Little fanfare surrounded the kidnapping of 234 schoolgirls in Nigeria when it happened two weeks ago. News outlets began to provide slightly more coverage when reports began to surface that the girls were being sold as child brides for less money than a copy of Frozen. We need to talk about these girls, and we need to try to understand why we didn't talk about them until they were beyond saving.
Photo credit: Peeter Viisimaa/ E+/ Getty Images

The value of $50

My distraction level this week is off the charts. Day-to-day life around here has been a little crazy, and I'm co-producing/co-directing a project coming to fruition this weekend after months of meticulous planning. But when I made my — what felt like — 19th Target run this week and spent almost $50 on last-minute odds and ends, I paused.

Fifty dollars. My cart contained a few craft supplies, cough drops and a handful of travel-size toiletries to stash in baskets on the side of a stage. Those little extra things weren't necessities, exactly, just items that might be necessary.

In Africa this week, $50 could have bought me four child brides.

Kidnapping in Nigeria

Two hundred thirty-four girls were kidnapped from their school in Chibok, a Nigerian town. The girls were abducted from their high school in the middle of the night. Reports are unclear, and some of the girls have escaped, but almost 200 of them are still missing. The kidnapping was orchestrated by Boko Haram, a militant group that has targeted Christian and westernized buildings and groups for almost 15 years.

Minimal coverage until kidnapping escalated to human trafficking

I've been distracted but not blind, and I first saw news of the kidnappings on Facebook — not the news sites I visit each day. I can't remember if the Facebook article was posted directly by a news site or if a friend shared the article in an effort to spread media coverage beyond the few paragraphs that constituted traditional news coverage.

The price for their lives was 2,000 Nigerian dollars, or between $12 and $13 USD.

The initial kidnappings happened April 16. Media coverage has been minimal, at least until news began to spread that the girls were being sold as child brides and hurried from Nigeria into Chad and Cameroon. The price for their lives was 2,000 Nigerian dollars, or between $12 and $13 USD.


Outrage over the minimal media coverage has been louder and more prevalent than the coverage of the story itself, and the fervor over their lives may be too late. They are far from home, and their bodies have been purchased, like countless other girls bought and sold each year. More than 200 families watched days and nights pass without news of their loss reaching mainstream media, and the #BringBackOurGirls hashtag needs to be a slap that reminds us of why we need to hear about these human rights violations. Reasons bounce around in conversation about why the coverage hasn't been more complete, but they seem like rationalizations for bad behavior.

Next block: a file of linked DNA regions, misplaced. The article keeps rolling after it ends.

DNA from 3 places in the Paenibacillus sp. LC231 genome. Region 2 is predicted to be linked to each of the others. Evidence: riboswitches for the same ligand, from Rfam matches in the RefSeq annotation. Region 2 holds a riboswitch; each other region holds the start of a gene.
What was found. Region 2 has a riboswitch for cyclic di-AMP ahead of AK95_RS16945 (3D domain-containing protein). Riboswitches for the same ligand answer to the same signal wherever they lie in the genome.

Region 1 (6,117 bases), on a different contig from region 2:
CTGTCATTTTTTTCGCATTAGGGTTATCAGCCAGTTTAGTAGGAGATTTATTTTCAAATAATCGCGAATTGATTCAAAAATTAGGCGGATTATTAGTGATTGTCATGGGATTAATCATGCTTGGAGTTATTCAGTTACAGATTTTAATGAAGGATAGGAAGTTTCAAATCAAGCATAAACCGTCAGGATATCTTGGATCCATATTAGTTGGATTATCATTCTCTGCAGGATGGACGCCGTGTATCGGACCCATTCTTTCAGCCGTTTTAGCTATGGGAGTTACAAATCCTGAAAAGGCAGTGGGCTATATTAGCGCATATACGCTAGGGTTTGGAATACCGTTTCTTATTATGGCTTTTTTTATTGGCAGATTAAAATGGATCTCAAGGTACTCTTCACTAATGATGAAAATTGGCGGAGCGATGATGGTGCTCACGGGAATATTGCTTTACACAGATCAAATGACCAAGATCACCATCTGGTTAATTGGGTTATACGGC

"Those things have always happened"

Unfortunately, these atrocities are not novel. Does the media feel as though they can't possibly keep up with the militant groups crisscrossing Africa? Arguing that the continuing nature of the violations makes it difficult to keep Africa in the news is a terrible excuse for not paying more attention to the kidnapping of girls simply trying to get an education. Maybe, as Americans, we need to be reminded that religious groups, anti-government groups and angry militants are not a novelty for a country like Nigeria. Only when we pay attention to the global climate can we make informed decisions about political candidates and where to spend our volunteer time and charitable donations.

"Africa is really far away"

Africa is far from the U.S. — almost 6,000 miles from Michigan. Is that why the media feels the coverage should be eclipsed by breaking national news — like Donald Sterling's racist comments? If it's true that Americans aren't interested in global news, why is the British royal family reported on so thoroughly that we know Prince William ate chicken nachos on a Chicago flight layover on the way to a friend's wedding in Memphis? Global news consumption needs to break past celebrity updates to include positive and negative events that affect the way people are treated all around the world.

Global news consumption needs to break past celebrity updates to include positive and negative events that affect the way people are treated all around the world.

"It's not happening here"

Pretending human trafficking is only happening on foreign soil doesn't make it true. American children are at risk, in danger and are victims of human trafficking, too. Coverage of the human rights atrocities in other nations opens doors to conversations about the violations happening on our own soil. How someone is treated 6,000 miles away might not seem like it has much bearing on what happens in day-to-day American life, but attitudes about freedom of religion, women's rights and children's safety do have a ripple effect that crosses oceans, language barriers and time zones. Compassion and caring about the world's children help build empathy for the people with whom one interacts each day.

Don't stop the conversation

Keep talking about the victims. Keep talking about the way media outlets cover global news. Think about how human rights violations can have a trickle-down effect on your own life, and keep your voice loud so maybe, eventually, there will be enough noise that victims will not feel like they are suffering in silence.

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